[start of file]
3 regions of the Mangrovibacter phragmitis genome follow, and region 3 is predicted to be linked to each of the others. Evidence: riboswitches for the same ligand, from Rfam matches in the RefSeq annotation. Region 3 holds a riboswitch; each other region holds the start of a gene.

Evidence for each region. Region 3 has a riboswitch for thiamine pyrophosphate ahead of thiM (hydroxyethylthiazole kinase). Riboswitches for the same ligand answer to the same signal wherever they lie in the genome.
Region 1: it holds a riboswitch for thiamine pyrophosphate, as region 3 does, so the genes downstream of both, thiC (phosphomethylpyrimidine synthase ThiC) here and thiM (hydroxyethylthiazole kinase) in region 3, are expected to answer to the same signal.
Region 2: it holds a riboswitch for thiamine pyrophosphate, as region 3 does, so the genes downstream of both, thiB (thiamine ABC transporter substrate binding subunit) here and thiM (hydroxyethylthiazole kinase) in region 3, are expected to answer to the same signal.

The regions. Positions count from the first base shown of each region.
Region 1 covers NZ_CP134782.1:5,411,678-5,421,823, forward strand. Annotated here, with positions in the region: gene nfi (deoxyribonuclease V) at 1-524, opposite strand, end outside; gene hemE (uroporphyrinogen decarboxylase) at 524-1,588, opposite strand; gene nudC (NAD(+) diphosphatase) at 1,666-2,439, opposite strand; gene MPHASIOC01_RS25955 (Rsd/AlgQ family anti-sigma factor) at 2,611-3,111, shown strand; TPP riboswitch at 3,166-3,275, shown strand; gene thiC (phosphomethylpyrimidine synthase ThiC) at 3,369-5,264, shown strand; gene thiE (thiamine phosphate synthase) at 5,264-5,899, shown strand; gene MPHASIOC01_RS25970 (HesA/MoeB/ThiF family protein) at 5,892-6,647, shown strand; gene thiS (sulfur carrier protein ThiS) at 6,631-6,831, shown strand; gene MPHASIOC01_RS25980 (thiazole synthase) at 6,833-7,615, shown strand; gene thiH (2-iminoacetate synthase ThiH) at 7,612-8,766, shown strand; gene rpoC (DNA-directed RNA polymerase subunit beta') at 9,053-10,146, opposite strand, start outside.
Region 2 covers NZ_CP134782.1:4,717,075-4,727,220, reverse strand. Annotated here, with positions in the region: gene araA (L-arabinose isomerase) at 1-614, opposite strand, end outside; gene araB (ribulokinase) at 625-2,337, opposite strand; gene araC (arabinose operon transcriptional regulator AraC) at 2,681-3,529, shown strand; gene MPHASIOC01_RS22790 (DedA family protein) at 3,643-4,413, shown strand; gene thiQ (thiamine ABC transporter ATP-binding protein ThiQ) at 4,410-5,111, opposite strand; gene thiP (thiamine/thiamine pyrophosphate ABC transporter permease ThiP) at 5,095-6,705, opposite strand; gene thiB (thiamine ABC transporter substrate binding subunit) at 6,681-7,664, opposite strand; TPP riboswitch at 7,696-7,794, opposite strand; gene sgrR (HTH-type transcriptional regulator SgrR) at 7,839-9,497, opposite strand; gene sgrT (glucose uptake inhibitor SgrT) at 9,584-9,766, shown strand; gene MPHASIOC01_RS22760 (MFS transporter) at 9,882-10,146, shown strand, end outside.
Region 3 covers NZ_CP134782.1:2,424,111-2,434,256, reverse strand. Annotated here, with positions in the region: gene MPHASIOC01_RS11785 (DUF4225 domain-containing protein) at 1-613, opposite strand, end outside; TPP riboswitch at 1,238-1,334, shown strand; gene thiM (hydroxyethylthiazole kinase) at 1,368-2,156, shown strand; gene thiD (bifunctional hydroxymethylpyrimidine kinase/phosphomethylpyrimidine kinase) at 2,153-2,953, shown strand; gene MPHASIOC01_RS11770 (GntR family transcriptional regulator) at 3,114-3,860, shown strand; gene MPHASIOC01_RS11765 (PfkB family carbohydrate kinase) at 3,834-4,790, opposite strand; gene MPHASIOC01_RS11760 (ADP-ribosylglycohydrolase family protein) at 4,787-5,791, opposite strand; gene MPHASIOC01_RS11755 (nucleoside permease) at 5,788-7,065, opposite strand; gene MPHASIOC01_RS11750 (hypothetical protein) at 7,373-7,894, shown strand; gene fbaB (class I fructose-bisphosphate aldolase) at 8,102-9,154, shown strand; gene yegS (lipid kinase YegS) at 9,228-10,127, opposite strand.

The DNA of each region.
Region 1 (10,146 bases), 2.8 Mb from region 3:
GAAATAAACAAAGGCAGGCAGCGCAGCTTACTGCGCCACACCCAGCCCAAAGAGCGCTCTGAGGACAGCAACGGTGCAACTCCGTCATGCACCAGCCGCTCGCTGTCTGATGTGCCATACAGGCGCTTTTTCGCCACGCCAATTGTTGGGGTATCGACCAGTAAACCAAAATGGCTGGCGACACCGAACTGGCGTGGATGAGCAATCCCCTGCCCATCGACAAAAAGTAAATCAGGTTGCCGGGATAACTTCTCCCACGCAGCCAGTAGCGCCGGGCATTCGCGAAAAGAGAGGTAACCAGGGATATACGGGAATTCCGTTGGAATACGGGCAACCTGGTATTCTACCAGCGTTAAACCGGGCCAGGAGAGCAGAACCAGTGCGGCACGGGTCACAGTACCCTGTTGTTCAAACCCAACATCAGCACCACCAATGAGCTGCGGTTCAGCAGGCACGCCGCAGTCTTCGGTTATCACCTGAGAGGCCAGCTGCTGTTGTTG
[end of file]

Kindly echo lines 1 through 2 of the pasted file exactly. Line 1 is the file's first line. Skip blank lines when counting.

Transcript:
3 regions of the Mangrovibacter phragmitis genome follow, and region 3 is predicted to be linked to each of the others. Evidence: riboswitches for the same ligand, from Rfam matches in the RefSeq annotation. Region 3 holds a riboswitch; each other region holds the start of a gene.

Evidence for each region. Region 3 has a riboswitch for thiamine pyrophosphate ahead of thiM (hydroxyethylthiazole kinase). Riboswitches for the same ligand answer to the same signal wherever they lie in the genome.